CCC (Central Criminal Court) The Offence
The murder of Stephen Lawrence on the night of 22nd April 1993 was a terrible and evil crime. Recently the Lord Chief Justice described it as a ‘murder which scarred the conscience of the nation.’
A totally innocent 18 year old youth on the threshold of a promising life was brutally cut down in the street in front of eye witnesses by a racist thuggish gang. You were both members of that gang. I have no doubt at all that you fully subscribed to its views and attitudes. The covert Footscray DVD with its disgusting and shocking scenes and the nature of the attack itself convince me of that.
This crime was committed for no other reason than racial hatred. You did not know Stephen Lawrence or Duwayne Brooks. Neither of them had done anything to harm, threaten or offend you in any way, apart from being black and making their way peaceably to the bus-stop on their way home.
At least one of your group was armed with a lethal knife that night. I am sure you were aware of that. The Footscray tapes, although recorded in 1994, reveal the sort of people you were and associated with in 1993. They reveal not only violent racist attitudes but also a casual and accepting attitude to the carrying and use of knives. They reveal a group acceptance of the use of knives to threaten or harm black people.
The brief but co-ordinated nature of the attack by your group confirms that view. A racist taunt, followed by a group charge towards the two young black men, and then the swallowing up of Stephen Lawrence, surrounded and put to the ground by all of you, shows a deliberately concerted attack. A knife was used to stab him with blows aimed to vulnerable parts of the body: once when he was upright at the start of the attack; the second when he was on the ground whilst the rest of you were gathered round aiming blows or kicks to put him or keep him on the ground.
The evidence does not prove so that I could be sure that either of you had a knife, but the person who used it did so with your knowledge and approval. That is apparent from the brief nature of the attack in which those who were unarmed did not themselves inflict blows or kicks of sufficient gravity to leave injury or involve themselves in a sustained attack as they would if this was a conventional plan to beat up. The attack lasted in the region of 10 seconds and then the whole group moved off together as one making its escape. I take the view that, in the circumstances, it does not matter that the knife was not in your hands.
The cohesive nature of the group tells its story. It is not as if, for example, one person unexpectedly did something that no one else expected or approved of. You, Dobson, repeatedly lied to keep Norris’ name away from the police, a clear example of group loyalty.
Whilst the attack on Stephen Lawrence himself clearly could not have been pre-meditated since it was a chance encounter, I cannot accept that a crime of this type simply arose on the spur of the moment. The way in which the attack took place strongly suggests to me that your group, if not actively seeking out a victim, was prepared, if opportunity arose, to attack in the way in which you did.
Stephen Lawrence is not the only victim of this crime. His family, (two parents, a brother and a sister), whose victim impact statements I have read, have been most grievously affected. So has his friend Duwayne Brooks. Of that I have no doubt.
Neither of you has shown the slightest regret or remorse. Each of you has lied to the court. I do not punish you for that, but this is not a case where there is any mitigation available for contrition.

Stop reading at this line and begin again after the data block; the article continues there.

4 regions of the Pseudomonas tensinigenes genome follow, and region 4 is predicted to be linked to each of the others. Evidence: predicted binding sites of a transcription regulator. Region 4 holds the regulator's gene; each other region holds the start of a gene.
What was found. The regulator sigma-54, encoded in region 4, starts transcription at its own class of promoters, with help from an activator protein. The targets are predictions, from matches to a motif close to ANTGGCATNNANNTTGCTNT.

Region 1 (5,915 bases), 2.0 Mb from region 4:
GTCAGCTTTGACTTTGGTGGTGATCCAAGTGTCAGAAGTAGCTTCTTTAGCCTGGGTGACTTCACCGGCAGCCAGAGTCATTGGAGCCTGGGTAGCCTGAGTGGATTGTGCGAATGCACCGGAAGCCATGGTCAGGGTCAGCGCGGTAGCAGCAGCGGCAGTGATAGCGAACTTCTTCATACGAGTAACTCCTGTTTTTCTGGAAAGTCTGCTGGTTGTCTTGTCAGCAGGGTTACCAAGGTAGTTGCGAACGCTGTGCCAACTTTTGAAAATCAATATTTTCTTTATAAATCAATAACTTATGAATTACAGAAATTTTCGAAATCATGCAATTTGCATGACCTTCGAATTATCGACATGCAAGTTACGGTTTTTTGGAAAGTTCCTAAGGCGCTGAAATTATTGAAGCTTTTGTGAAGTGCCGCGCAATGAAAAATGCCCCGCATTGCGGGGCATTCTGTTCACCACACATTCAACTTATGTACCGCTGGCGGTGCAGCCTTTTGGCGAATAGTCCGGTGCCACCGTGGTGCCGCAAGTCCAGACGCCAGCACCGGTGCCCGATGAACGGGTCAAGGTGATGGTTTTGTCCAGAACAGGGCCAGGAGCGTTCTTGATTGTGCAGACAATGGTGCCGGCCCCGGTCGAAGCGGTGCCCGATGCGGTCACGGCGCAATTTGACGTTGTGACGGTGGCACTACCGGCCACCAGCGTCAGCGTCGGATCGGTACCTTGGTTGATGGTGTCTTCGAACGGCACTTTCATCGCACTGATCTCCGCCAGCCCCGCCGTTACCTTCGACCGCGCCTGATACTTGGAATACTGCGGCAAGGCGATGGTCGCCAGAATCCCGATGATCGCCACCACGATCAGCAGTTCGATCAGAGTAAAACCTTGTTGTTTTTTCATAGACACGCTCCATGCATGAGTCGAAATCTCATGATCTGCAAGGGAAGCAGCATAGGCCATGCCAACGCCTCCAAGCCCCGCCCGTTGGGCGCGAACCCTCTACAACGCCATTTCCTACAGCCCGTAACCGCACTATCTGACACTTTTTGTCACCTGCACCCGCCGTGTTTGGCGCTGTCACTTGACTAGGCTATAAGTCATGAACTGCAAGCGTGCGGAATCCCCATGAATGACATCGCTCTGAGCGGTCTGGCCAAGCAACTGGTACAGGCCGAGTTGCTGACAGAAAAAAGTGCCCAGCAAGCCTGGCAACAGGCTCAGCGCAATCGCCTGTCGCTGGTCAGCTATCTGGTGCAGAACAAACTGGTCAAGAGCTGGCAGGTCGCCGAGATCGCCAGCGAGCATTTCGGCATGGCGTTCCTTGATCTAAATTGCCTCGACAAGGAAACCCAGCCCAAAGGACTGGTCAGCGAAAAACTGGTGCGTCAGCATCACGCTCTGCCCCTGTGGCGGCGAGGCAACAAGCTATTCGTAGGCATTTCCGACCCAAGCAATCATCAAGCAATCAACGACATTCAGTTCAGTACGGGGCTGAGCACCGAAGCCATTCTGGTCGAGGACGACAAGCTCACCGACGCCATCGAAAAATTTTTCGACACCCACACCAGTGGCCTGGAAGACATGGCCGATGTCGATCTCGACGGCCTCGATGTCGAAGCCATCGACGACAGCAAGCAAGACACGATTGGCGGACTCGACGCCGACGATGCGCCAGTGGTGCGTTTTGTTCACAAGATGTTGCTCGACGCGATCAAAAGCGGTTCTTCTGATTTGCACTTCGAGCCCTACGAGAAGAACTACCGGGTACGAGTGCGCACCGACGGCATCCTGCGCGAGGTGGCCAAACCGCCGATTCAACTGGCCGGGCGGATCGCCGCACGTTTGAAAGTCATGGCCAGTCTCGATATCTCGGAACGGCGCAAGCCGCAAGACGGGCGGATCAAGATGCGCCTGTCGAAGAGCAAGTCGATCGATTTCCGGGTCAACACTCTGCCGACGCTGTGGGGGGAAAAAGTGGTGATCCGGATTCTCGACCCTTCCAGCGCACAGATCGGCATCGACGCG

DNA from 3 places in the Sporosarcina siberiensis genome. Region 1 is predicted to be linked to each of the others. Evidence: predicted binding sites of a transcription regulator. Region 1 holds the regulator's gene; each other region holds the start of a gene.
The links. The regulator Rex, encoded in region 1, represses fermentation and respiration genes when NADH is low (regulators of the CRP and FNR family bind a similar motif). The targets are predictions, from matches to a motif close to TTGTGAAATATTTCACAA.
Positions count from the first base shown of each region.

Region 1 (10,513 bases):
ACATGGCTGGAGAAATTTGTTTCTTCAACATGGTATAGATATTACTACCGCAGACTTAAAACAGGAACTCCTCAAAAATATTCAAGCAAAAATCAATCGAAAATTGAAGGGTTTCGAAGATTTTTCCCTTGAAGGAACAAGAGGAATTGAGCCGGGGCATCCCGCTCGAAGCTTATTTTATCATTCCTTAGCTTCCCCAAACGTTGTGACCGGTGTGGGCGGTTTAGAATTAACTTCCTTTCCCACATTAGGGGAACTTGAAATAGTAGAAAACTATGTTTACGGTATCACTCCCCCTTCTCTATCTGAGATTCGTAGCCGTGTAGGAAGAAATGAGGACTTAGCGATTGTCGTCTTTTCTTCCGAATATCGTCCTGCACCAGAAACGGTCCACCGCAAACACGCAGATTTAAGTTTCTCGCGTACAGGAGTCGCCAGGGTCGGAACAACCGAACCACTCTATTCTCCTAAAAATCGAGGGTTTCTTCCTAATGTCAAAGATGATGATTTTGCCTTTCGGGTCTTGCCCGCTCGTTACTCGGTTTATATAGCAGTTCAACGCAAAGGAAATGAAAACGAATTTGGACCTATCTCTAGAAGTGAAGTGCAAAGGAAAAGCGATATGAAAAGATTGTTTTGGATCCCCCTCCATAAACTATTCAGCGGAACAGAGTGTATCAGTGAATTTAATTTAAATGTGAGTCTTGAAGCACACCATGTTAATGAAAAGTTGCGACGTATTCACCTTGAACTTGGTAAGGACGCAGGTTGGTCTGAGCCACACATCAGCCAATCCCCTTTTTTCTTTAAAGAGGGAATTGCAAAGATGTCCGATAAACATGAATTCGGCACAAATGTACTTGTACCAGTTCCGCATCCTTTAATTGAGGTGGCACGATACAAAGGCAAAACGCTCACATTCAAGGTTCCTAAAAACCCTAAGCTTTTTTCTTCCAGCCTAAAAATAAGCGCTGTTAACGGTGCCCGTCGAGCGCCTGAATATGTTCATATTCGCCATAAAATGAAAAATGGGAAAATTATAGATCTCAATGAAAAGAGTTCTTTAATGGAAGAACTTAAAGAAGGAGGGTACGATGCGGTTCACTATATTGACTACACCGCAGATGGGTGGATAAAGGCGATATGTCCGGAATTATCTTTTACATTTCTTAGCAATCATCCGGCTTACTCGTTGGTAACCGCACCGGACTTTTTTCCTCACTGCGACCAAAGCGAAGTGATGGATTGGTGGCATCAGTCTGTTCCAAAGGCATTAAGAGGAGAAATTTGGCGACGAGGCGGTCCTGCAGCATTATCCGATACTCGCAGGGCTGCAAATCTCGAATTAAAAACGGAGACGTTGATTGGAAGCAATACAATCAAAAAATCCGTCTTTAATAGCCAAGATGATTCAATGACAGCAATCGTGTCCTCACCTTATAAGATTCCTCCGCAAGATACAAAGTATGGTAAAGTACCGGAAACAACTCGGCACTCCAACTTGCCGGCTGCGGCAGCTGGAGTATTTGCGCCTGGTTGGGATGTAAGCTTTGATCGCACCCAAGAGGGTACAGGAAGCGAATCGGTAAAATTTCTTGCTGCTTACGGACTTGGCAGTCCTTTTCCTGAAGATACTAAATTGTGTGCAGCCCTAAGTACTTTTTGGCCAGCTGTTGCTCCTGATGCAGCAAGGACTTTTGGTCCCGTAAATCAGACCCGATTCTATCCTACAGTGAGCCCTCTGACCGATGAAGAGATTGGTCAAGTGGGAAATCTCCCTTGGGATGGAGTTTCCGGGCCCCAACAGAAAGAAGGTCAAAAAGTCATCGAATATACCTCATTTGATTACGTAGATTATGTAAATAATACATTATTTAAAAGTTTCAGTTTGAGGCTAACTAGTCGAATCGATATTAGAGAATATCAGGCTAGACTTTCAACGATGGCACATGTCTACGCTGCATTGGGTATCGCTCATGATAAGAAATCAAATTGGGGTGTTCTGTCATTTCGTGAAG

As to other potential mitigation, it is urged upon me that I should make allowance on the basis that this was a murder involving an intention to cause grievous bodily harm rather than an intention to kill. That is a recognised mitigating factor. However in this case it is not a factor to which I can attach much weight although I accord it some. The reasons for this are that (i) there was premeditation in the sense I have explained, (ii) the carrying and use of a deadly weapon was part of what was contemplated, (iii) even if you did not positively intend death to result, you intended very serious injury and were in reality utterly indifferent as to whether death resulted or not, (iv) death was an obvious risk in this sort of attack. This is not a case where the division between the two forms of intent is a wide one. Accordingly, the weight to be attached is not great. See R v PETERS  EWCA Crim 605 at paragraphs 13-16.
You are both now in your mid 30’s but I have to look at you as you were at the time of the crime. Both of you were undoubtedly streetwise at the time of the December 1994 Footscray tapes. I believe they reflect how you were in 1993. There is nothing I have seen or been told which suggests to me that either of you was particularly immature, easily led or otherwise disadvantaged in April 1993. There is no suggestion that psychiatric or other reports are needed for either of you.
The sentencing framework is clear. All parties, after consideration of the relevant legal provisions are agreed. In short, the law dictates that I must sentence you by reference to your age and maturity at the time of the crime. I cannot sentence you as the mature men you now are. In addition I must sentence you in accordance with the practice in force before the coming into force of Schedule 21 of the Criminal Justice Act 2003 which now governs sentencing for more modern murders.
In modern times an adult committing this crime would be facing a life sentence with a starting point for a minimum term of around 30 years. That is the effect of the provisions of Schedule 21 of the Criminal Justice Act 2003. That same Act by contrast fixes the starting point for sentencing where the offender was under 18 at the time of committing the offence at 12 years.